4 Days on the Rivere Noire, Quebec

Jun 12, 2012
Appleton, Maine
A few years ago I spent 4 days solo paddling down the Rivere Noire in southern Quebec. The river starts up by LaVerendrye Reserve and drops out into the Ottawa River. Hap Wilson's book "Rivers of the Ottawa Valley" does a great job of mapping out the rapids and falls. This book is really good for finding other trips in the Ottawa valley, which works great for me, I get to visit my childhood friends in the Valley and do a canoe trip close by.

I used Noire Expeditions @ 819 778 6347 for a shuttle. They drove me about 60 miles upstream to a nice little creek that feeds the Noire. We saw a bear run out in front of the truck on the way up, so that was kind of fun.

The river was slow and easy when I reached it from my like put in creek....

I paddled slowly downstream for the day, really enjoying the sites. I came to an easy class 2 in Haps book, but not being a WW paddler and paddling a wood canvas canoe, I choose to look for the portage...opps, no portage here, I held onto a branch for what seemed like hours and finally talked myself into going for it. I was on the wrong side and managed to get right real quick, and the canoe just slid over the wave and shot out into the slack water below.
I looked for a campsite soon after that, the long ride up, the rapid I had to run, and the heat was getting to me and I needed a drink!
My first campsite

Out front of my first campsite

The next morning I was off early after a good nights sleep. I like river travel, but I really miss the vista's you get when camped on a lake. I kept waiting for someone to come downstream to break up the evening...no one showed.
The river meanders slowly for a while before the first set of rapids and sandbars revel alot about the wildlife here. Moose, Whitetail deer, Wolf, snapping turtles, otters, beavers, porcupines, large and small birds all left their tracks.
Wolf tracks

I started to get to the rapids mentioned in Haps book, and I found every portage right where he said it would be. It was almost like cheating, having so much information. Here I'm glad I cheated.

Later in the day I had some canoes catch up to me. It was a group of young Canadian boys with 2 adults in 5 or 6 canoes. The ran most of the rapids and it was clear they knew what they where doing. They even practiced rescue's below one big rapid, it was an amazing display of skill and I was very glad to see young folks so good in open canoes. I watched them run these rapids as they passed me as I portaged. A friendly wave and they where gone. Very impressive and heartwarming to see.

Later in the day I came to Mountain Falls, a 20 foot drop in the river and a must portage. You can take out early and hump 1500 meters up and over a mountain or you can run the rapids at the top of the falls and take a much shorter portage right next to the falls. I choose to run the rapid, nothing really bad, but a ledge required you to move out into the centre of the river and quickly move back to river left for the take out just before a big wave and the falls. To say I was nervous would be putting it mildly, but it really wasn't so bad and I had confidence in my canoe and skills to get it done. Here I am just at the take out above the falls with the rapids behind me.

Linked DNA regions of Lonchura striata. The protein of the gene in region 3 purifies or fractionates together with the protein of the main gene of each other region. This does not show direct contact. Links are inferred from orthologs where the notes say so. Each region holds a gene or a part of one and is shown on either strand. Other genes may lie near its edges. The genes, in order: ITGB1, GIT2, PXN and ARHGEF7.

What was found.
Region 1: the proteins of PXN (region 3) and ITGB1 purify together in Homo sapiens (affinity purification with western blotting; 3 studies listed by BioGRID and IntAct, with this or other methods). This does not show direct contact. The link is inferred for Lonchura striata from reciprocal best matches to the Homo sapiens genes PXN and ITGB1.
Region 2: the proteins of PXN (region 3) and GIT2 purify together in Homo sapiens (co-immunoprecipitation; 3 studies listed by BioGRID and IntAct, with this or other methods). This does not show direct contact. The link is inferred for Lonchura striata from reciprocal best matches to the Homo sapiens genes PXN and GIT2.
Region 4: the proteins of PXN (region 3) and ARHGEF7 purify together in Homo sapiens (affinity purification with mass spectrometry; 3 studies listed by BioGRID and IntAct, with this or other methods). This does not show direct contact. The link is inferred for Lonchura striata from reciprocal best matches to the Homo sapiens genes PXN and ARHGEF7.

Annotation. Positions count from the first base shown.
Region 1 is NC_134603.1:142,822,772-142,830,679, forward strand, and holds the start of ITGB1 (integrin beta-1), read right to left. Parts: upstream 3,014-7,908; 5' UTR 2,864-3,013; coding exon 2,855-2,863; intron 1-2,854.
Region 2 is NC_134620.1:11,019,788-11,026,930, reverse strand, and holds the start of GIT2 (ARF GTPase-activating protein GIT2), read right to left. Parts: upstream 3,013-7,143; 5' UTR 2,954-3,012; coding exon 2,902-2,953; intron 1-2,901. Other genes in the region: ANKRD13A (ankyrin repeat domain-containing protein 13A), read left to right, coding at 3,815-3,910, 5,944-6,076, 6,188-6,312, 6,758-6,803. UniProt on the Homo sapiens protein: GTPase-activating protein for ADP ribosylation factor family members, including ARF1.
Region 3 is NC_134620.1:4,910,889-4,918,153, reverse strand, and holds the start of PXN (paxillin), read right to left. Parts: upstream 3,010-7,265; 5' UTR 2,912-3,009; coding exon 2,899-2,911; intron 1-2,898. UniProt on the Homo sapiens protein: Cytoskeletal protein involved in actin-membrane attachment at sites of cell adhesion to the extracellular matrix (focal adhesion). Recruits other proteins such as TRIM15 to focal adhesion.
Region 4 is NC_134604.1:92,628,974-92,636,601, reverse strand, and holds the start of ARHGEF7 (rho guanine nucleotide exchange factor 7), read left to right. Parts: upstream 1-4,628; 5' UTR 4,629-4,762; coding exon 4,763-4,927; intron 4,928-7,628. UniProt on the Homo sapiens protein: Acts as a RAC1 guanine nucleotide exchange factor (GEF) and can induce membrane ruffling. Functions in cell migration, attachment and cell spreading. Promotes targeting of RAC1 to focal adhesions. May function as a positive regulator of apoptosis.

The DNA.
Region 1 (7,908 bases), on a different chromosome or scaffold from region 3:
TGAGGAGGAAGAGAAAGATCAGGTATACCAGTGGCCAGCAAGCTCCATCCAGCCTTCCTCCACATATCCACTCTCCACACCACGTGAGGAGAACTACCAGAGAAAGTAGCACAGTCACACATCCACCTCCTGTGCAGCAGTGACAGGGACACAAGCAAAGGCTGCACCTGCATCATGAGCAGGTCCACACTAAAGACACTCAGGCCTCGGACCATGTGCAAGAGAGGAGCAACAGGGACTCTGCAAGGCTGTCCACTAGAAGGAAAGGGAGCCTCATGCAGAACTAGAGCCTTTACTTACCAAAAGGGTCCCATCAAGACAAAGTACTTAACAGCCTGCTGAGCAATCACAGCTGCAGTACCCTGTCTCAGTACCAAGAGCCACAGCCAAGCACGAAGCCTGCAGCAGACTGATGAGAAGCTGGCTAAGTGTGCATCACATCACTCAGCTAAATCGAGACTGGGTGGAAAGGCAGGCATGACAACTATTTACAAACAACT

Here is the wave and top of the falls just below the take out


The portage turned out to be a real goat path and the footing was awful, not to mention the steep rockslide down to the river. I made it in two trips and had to lower the canoe and packs with a rope.

At the bottom of the falls you enter a deep gorge with a few boulders to watch out for. I managed to do fine and noticed to ravens perched up in a dead spruce watching me. No doubt they new more about my skills than I did and where hoping for a free lunch to float down the river.

Soon my confidence rose enough to start running everything I came to....

Until I came to some more big rapids, then I chose to walk the portages again like before.

Soon the fly's where beginning to get to me and the river slowed down enough for me to start catching them and teach them to do tricks. Here I taught a fly to play dead and lay on it's little back:D

I then found the home of my dreams and couldn't wait to get home and show my wife. She was not impressed, but I kept thinking of Janis Joplin and "he's looking for that home and I hope he finds it"

After what seemed like a long stretch of slack water, I entered a valley where the river seemed to pick up speed and just roll downhill. What a ride, the river level was just enough for me to float over large rocks and speed downstream.

The Noire is a fine river, close to lots of folks in the northeast. Even if your not a real river/white water paddler, the portages are easy enough to get downstream without to much concern. You just need to know your location on the river at all times and the book will steer you right.
Feb 1, 2013
Thanks for posting Robin. Always been curious about this region. Like your tarp rigged up on the beach site.
Jun 12, 2012
Appleton, Maine
Scott, I think it was late June, I can't remember the exact dates or year...ugh! But no black flies or mosquitoes to speak of, just my little friends, those horse (?) flys. Had the river been much lower that last stretch thru the valley where I rode over the top of the boulders would have been tricky. It was very hot that week.

Murat, Thanks, I found a couple of broken saplings out behind the site and used them for shade with my old Campmore tarp. It was so hot one night, I left the fly off the tent for air and the mosquitoes covered the mess. I should have brought my Timberline, much better air flow.